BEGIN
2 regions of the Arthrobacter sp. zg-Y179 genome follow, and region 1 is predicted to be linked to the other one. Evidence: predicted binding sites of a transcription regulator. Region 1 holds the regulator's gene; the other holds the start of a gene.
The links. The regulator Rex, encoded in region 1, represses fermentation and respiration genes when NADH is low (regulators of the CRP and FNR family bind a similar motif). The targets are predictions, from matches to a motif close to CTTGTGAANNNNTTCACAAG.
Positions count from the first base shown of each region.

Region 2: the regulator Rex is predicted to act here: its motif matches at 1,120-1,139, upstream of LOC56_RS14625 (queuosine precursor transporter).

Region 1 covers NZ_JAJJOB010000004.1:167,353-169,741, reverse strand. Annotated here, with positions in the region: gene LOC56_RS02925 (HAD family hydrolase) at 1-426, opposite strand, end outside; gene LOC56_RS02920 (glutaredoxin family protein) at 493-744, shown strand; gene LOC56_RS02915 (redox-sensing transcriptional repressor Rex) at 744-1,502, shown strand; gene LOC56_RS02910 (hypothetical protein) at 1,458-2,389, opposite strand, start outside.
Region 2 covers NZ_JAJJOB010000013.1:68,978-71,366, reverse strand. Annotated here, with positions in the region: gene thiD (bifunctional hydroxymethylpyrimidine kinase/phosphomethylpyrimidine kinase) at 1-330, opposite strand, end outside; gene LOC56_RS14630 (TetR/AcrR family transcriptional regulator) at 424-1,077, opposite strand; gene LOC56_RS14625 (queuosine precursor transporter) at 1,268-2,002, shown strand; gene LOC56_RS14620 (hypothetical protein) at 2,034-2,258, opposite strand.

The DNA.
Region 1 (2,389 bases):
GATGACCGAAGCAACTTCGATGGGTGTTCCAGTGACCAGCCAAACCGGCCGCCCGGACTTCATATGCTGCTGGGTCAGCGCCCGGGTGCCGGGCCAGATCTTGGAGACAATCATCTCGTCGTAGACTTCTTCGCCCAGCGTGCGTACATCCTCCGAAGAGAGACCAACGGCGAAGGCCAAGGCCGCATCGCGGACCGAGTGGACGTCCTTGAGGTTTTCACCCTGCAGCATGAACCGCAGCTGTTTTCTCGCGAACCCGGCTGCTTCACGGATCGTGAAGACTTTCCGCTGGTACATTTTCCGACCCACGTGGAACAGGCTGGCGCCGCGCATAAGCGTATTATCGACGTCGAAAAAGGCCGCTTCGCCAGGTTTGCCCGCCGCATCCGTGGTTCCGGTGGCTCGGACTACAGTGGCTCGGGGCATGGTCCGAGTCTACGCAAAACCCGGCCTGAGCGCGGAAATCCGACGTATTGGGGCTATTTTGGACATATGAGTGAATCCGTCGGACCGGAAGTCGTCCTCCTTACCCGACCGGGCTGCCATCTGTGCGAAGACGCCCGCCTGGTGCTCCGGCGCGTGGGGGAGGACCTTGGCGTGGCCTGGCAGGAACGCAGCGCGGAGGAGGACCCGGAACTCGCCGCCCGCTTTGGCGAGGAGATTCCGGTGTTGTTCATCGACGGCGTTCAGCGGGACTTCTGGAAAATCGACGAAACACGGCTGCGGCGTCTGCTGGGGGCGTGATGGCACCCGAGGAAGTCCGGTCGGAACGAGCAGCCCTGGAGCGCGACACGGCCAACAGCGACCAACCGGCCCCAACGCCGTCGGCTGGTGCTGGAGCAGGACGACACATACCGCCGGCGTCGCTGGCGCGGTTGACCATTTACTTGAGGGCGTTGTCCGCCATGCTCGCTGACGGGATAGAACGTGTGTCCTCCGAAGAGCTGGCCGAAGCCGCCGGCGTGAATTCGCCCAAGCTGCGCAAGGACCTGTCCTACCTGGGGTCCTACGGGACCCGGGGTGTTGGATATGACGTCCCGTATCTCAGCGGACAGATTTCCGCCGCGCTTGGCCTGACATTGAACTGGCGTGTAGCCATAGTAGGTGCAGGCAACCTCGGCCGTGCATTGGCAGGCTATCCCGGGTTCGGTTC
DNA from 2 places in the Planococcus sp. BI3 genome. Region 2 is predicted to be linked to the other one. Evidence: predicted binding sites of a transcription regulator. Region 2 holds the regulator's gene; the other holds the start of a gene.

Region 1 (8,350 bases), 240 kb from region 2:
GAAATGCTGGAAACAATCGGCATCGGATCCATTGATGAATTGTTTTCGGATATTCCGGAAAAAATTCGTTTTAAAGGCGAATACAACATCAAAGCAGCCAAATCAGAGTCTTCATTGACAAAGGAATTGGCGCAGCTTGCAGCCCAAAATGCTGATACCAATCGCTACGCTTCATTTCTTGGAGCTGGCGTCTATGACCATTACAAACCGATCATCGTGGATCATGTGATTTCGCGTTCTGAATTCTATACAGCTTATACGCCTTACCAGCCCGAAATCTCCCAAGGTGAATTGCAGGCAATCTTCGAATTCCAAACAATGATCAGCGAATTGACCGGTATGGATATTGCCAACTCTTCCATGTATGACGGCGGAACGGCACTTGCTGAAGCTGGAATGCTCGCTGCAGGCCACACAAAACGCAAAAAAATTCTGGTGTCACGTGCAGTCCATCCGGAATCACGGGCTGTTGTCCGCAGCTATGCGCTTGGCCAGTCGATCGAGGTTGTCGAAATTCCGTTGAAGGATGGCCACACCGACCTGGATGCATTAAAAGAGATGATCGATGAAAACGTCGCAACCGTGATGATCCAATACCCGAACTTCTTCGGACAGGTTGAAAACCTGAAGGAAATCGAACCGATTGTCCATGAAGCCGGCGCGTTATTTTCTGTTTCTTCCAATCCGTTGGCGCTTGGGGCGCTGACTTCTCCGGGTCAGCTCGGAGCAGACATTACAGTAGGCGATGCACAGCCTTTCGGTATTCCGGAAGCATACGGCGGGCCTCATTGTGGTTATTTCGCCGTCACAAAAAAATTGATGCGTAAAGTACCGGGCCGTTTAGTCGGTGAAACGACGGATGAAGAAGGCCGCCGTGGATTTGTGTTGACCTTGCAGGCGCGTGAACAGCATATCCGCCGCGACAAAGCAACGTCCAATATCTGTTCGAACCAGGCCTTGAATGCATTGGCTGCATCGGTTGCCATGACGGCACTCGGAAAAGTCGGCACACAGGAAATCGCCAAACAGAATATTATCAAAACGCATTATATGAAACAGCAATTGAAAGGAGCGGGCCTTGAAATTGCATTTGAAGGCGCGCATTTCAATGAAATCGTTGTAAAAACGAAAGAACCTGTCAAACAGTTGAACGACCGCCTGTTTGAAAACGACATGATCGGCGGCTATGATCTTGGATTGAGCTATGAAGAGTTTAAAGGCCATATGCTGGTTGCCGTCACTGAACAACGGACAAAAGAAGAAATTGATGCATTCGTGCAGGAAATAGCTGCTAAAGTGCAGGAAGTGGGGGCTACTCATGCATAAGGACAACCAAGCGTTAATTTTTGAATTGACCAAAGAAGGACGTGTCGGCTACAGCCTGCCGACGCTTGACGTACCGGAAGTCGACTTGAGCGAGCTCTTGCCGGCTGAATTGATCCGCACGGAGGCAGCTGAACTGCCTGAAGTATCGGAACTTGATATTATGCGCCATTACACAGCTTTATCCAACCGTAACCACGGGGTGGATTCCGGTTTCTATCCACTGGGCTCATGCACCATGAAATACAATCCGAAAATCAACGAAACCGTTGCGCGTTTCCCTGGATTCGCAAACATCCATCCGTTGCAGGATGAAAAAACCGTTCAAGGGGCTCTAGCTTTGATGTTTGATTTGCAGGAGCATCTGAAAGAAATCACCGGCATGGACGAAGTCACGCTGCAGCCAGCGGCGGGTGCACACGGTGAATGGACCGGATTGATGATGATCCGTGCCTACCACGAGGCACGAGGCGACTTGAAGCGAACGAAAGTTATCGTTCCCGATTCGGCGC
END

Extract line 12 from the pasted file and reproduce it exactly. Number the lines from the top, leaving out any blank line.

GAAATGCTGGAAACAATCGGCATCGGATCCATTGATGAATTGTTTTCGGATATTCCGGAAAAAATTCGTTTTAAAGGCGAATACAACATCAAAGCAGCCAAATCAGAGTCTTCATTGACAAAGGAATTGGCGCAGCTTGCAGCCCAAAATGCTGATACCAATCGCTACGCTTCATTTCTTGGAGCTGGCGTCTATGACCATTACAAACCGATCATCGTGGATCATGTGATTTCGCGTTCTGAATTCTATACAGCTTATACGCCTTACCAGCCCGAAATCTCCCAAGGTGAATTGCAGGCAATCTTCGAATTCCAAACAATGATCAGCGAATTGACCGGTATGGATATTGCCAACTCTTCCATGTATGACGGCGGAACGGCACTTGCTGAAGCTGGAATGCTCGCTGCAGGCCACACAAAACGCAAAAAAATTCTGGTGTCACGTGCAGTCCATCCGGAATCACGGGCTGTTGTCCGCAGCTATGCGCTTGGCCAGTCGATCGAGGTTGTCGAAATTCCGTTGAAGGATGGCCACACCGACCTGGATGCATTAAAAGAGATGATCGATGAAAACGTCGCAACCGTGATGATCCAATACCCGAACTTCTTCGGACAGGTTGAAAACCTGAAGGAAATCGAACCGATTGTCCATGAAGCCGGCGCGTTATTTTCTGTTTCTTCCAATCCGTTGGCGCTTGGGGCGCTGACTTCTCCGGGTCAGCTCGGAGCAGACATTACAGTAGGCGATGCACAGCCTTTCGGTATTCCGGAAGCATACGGCGGGCCTCATTGTGGTTATTTCGCCGTCACAAAAAAATTGATGCGTAAAGTACCGGGCCGTTTAGTCGGTGAAACGACGGATGAAGAAGGCCGCCGTGGATTTGTGTTGACCTTGCAGGCGCGTGAACAGCATATCCGCCGCGACAAAGCAACGTCCAATATCTGTTCGAACCAGGCCTTGAATGCATTGGCTGCATCGGTTGCCATGACGGCACTCGGAAAAGTCGGCACACAGGAAATCGCCAAACAGAATATTATCAAAACGCATTATATGAAACAGCAATTGAAAGGAGCGGGCCTTGAAATTGCATTTGAAGGCGCGCATTTCAATGAAATCGTTGTAAAAACGAAAGAACCTGTCAAACAGTTGAACGACCGCCTGTTTGAAAACGACATGATCGGCGGCTATGATCTTGGATTGAGCTATGAAGAGTTTAAAGGCCATATGCTGGTTGCCGTCACTGAACAACGGACAAAAGAAGAAATTGATGCATTCGTGCAGGAAATAGCTGCTAAAGTGCAGGAAGTGGGGGCTACTCATGCATAAGGACAACCAAGCGTTAATTTTTGAATTGACCAAAGAAGGACGTGTCGGCTACAGCCTGCCGACGCTTGACGTACCGGAAGTCGACTTGAGCGAGCTCTTGCCGGCTGAATTGATCCGCACGGAGGCAGCTGAACTGCCTGAAGTATCGGAACTTGATATTATGCGCCATTACACAGCTTTATCCAACCGTAACCACGGGGTGGATTCCGGTTTCTATCCACTGGGCTCATGCACCATGAAATACAATCCGAAAATCAACGAAACCGTTGCGCGTTTCCCTGGATTCGCAAACATCCATCCGTTGCAGGATGAAAAAACCGTTCAAGGGGCTCTAGCTTTGATGTTTGATTTGCAGGAGCATCTGAAAGAAATCACCGGCATGGACGAAGTCACGCTGCAGCCAGCGGCGGGTGCACACGGTGAATGGACCGGATTGATGATGATCCGTGCCTACCACGAGGCACGAGGCGACTTGAAGCGAACGAAAGTTATCGTTCCCGATTCGGCGC